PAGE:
By Jason Guarente
Lancaster New Era
Published: Apr 19, 2006 2:12 PM EST
LANCASTER COUNTY, PA - LAKELAND, Fla. — Once the shock wore off and he returned home, Reggie Taylor realized he had two choices.
He could sulk.
Or he could put the pieces of his baseball career back together.
The 6-1, 180-pound outfielder went with option No. 2. That’s why he contacted the Lancaster Barnstormers.
“I thought the only way I was going to get back into organized ball was to put that uniform on,” Taylor said. “Nobody wants to call somebody sitting on the couch.”
The frustrating part for Taylor is he still can’t figure out how he ended up on the outside of the affiliated wall in the first place.
The 11-year veteran, who played parts of four seasons in the big leagues, was released by the Detroit Tigers at the end of spring training despite hitting .389 in camp.
Taylor thought he at least earned a job with one of the Tigers’ minor league affiliates, but the organization’s decision makers thought otherwise.
“When I got called in, I was like, ‘Should I have hit .600 or something this spring?’ Taylor said. “That’s part of baseball, man. I kept my head up. I thought about what I wanted to do and I got back on the horn.”
Taylor called the Barnstormers because it seemed a perfect fit. He was familiar with the area from his days with the Reading Phillies and he wanted to join a team with top-notch facilities and strong fan support.
The Barnstormers, always in search of left-handed power hitters for their lineup, wasted no time getting Taylor’s signature on a contract.
Although you sometimes have to worry about a player’s attitude when he goes from the big leagues to independent ball, that doesn’t appear to be a problem with Taylor.
Manager Tom Herr liked his new star’s demeanor during the team’s first spring training practice Tuesday.
“He seems like he’s in an excellent frame of mind to play here,” Herr said. “That’s half the battle for a guy like him. It has to be such a letdown, an emotional, traumatic time in his career.”
Taylor, 29, was once a can’t-miss prospect. The Newberry, S.C. native was drafted 14th overall by the Phillies in 1995 and was immediately placed on the fast track. He was in Double-A by age 21, Triple-A by 23 and made his big-league debut at 24.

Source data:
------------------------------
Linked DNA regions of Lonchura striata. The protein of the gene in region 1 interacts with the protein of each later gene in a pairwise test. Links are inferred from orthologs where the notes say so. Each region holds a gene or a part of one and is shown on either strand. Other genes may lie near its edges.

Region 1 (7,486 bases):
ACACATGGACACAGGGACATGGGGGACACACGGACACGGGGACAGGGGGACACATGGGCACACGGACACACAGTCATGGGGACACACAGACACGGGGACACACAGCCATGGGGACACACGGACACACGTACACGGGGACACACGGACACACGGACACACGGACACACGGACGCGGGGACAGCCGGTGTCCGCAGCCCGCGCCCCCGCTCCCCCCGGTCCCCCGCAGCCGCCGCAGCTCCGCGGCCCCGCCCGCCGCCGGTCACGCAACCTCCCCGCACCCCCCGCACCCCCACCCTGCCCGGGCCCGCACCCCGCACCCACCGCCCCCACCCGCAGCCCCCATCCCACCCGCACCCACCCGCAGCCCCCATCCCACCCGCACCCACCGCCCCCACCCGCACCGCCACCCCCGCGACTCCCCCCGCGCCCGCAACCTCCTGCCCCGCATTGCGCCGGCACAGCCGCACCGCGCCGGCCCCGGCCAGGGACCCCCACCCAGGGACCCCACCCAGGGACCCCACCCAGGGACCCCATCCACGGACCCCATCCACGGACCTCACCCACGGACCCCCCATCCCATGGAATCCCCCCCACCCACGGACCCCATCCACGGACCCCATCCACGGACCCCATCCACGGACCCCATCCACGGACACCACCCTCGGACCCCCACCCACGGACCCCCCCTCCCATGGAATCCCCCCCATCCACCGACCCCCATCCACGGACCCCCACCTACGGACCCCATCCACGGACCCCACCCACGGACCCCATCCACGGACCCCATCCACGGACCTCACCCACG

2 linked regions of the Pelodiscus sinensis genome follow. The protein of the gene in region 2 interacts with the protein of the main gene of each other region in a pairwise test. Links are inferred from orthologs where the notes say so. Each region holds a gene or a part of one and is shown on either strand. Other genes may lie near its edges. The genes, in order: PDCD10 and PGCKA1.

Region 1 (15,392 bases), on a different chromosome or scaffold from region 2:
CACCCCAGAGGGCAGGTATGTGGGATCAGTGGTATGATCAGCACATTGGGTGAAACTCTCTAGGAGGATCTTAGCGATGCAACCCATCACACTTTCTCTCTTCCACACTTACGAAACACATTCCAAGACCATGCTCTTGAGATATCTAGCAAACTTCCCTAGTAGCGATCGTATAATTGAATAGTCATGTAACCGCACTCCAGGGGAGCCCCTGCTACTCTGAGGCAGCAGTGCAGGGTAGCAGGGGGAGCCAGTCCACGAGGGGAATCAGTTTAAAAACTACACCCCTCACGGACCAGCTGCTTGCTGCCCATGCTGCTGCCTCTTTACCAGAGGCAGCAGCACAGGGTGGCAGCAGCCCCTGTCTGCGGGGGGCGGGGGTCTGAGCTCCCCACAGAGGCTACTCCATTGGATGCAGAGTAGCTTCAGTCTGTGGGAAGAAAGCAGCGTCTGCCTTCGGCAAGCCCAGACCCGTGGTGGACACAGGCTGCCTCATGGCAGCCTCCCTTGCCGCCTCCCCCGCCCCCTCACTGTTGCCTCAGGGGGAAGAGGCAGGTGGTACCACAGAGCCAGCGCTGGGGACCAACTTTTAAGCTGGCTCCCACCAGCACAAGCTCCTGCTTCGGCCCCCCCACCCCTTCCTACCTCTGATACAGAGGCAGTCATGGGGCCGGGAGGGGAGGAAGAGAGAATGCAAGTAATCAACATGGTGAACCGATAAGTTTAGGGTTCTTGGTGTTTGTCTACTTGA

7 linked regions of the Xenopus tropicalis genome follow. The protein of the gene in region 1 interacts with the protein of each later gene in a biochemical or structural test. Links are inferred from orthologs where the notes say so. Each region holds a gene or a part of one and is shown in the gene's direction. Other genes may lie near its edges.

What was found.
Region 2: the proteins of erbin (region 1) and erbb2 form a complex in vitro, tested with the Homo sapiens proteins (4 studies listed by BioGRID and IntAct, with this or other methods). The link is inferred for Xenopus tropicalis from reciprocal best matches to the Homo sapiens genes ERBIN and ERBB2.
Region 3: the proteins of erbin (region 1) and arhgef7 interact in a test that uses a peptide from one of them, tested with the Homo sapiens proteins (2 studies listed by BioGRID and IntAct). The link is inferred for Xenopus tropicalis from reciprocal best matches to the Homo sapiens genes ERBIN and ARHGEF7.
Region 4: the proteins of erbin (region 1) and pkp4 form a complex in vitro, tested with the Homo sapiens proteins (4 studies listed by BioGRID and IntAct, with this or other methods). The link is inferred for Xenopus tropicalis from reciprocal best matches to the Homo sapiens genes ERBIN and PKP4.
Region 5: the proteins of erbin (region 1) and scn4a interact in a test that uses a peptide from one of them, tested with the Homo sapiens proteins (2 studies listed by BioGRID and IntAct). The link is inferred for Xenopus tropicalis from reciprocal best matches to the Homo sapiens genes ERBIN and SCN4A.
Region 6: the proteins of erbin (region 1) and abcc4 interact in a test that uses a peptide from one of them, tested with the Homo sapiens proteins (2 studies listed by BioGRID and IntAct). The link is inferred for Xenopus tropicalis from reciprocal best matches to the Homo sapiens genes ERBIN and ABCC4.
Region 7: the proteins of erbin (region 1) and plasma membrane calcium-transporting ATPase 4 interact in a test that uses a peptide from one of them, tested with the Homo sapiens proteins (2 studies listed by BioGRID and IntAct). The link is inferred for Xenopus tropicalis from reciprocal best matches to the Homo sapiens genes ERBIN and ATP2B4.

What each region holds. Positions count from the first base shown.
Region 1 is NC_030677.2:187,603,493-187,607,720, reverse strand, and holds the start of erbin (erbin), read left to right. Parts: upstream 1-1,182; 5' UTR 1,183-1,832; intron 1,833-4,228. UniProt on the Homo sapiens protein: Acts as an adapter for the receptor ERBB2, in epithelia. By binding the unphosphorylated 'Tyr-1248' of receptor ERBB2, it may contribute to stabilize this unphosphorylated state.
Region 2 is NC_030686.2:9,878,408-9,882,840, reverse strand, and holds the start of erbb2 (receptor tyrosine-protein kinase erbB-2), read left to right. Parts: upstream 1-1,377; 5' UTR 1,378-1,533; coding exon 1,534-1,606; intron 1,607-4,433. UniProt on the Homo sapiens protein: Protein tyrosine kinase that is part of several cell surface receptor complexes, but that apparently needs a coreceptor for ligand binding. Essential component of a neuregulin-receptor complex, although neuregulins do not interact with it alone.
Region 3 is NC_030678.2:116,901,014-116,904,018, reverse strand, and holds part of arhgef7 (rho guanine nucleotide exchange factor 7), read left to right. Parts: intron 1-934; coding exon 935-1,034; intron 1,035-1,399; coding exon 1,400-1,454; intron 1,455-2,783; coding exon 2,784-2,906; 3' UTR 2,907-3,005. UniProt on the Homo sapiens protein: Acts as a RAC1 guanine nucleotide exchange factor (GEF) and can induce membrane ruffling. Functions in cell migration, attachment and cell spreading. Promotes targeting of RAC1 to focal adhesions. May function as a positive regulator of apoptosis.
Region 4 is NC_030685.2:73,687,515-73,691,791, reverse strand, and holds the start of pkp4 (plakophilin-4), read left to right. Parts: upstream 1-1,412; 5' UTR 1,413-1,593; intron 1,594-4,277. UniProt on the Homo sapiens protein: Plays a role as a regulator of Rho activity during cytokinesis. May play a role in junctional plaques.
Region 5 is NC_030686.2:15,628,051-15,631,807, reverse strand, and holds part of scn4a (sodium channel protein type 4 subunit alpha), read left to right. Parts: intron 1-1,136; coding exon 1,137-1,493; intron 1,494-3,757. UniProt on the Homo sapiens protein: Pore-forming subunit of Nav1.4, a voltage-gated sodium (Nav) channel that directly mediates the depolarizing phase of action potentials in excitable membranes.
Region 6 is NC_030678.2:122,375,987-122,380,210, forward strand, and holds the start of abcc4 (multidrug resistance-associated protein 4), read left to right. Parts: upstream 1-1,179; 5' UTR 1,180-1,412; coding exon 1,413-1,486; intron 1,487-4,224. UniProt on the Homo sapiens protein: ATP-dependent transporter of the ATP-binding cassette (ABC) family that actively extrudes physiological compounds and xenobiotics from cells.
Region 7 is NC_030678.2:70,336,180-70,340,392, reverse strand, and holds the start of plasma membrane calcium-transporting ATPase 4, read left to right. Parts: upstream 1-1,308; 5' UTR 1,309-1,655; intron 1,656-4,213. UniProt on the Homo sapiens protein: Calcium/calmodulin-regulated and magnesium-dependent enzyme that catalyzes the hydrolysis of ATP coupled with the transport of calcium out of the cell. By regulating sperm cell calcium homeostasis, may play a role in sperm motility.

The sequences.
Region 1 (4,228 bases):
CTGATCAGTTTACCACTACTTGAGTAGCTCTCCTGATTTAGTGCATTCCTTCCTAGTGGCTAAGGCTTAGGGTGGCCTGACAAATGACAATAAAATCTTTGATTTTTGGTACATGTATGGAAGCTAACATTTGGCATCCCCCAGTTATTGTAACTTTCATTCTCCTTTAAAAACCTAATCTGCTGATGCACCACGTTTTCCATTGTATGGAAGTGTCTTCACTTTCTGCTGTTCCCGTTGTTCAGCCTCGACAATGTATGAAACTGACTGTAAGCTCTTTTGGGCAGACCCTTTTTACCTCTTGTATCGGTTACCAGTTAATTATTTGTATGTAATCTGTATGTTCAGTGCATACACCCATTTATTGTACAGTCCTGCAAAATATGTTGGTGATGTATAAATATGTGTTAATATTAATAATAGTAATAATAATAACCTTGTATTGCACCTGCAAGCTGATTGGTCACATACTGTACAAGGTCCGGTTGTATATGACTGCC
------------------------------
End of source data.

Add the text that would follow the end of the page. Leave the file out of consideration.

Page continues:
He never put up the eye-opening numbers expected from someone with his lofty draft status, but Taylor was always a solid pro. He’s a lifetime .260 hitter who has reached double digits in homers four times and has stolen over 20 bases six times.
Taylor spent two full seasons in the majors with the Cincinnati Reds in 2002 and 2003, but he has become a journeyman of late bouncing through five organizations in the past two years.
Now he finds himself outside of the affiliated loop for the first time.
“It’s kind of like I’ve been on that up and down roller coaster,” Taylor said. “This is a great opportunity to revive my career. I know this is going to help me appreciate the game and have fun and not put pressure on myself.”
As he walked around the Lakeland training facility Tuesday, the same one he navigated as a member of the Tigers last month, Taylor didn’t act like a man who just suffered a major occupational setback.
He flashed a big, easy smile and talked openly about the recent direction his career has taken.
“I’m disappointed, but in a way I’m happy I have a team like this,” Taylor said. “People turn their careers around in this league. It’s nothing bad at all. I just have to suck up my pride and play. I understand from this day forward nothing is going to be given to me.”
Those are magical words to Herr, who has the best possible situation with Taylor. He’s a talented ballplayer with something to prove.
“My advice to him was to come in with the attitude that he wants to show he’s the best player in this league,” Herr said. “He won’t be here long if that’s the case.”
When he was drafted by the Phillies 11 years ago, baseball was always a burdensome pursuit for Taylor. He was expected to progress quickly and make a big splash.
Times have changed. He’s no longer the can’t-miss kid. He’s just another guy in the Atlantic League hoping for another chance.
The perks and pleasures of the big leagues, once a constant in his life, are quickly becoming a distant memory.
Taylor believes he’ll experience them again.
“I see things a little differently now,” he said. “I guess that’s because I’m older and a lot more mature. I still have a lot of baseball left. Things don’t stop for me here.”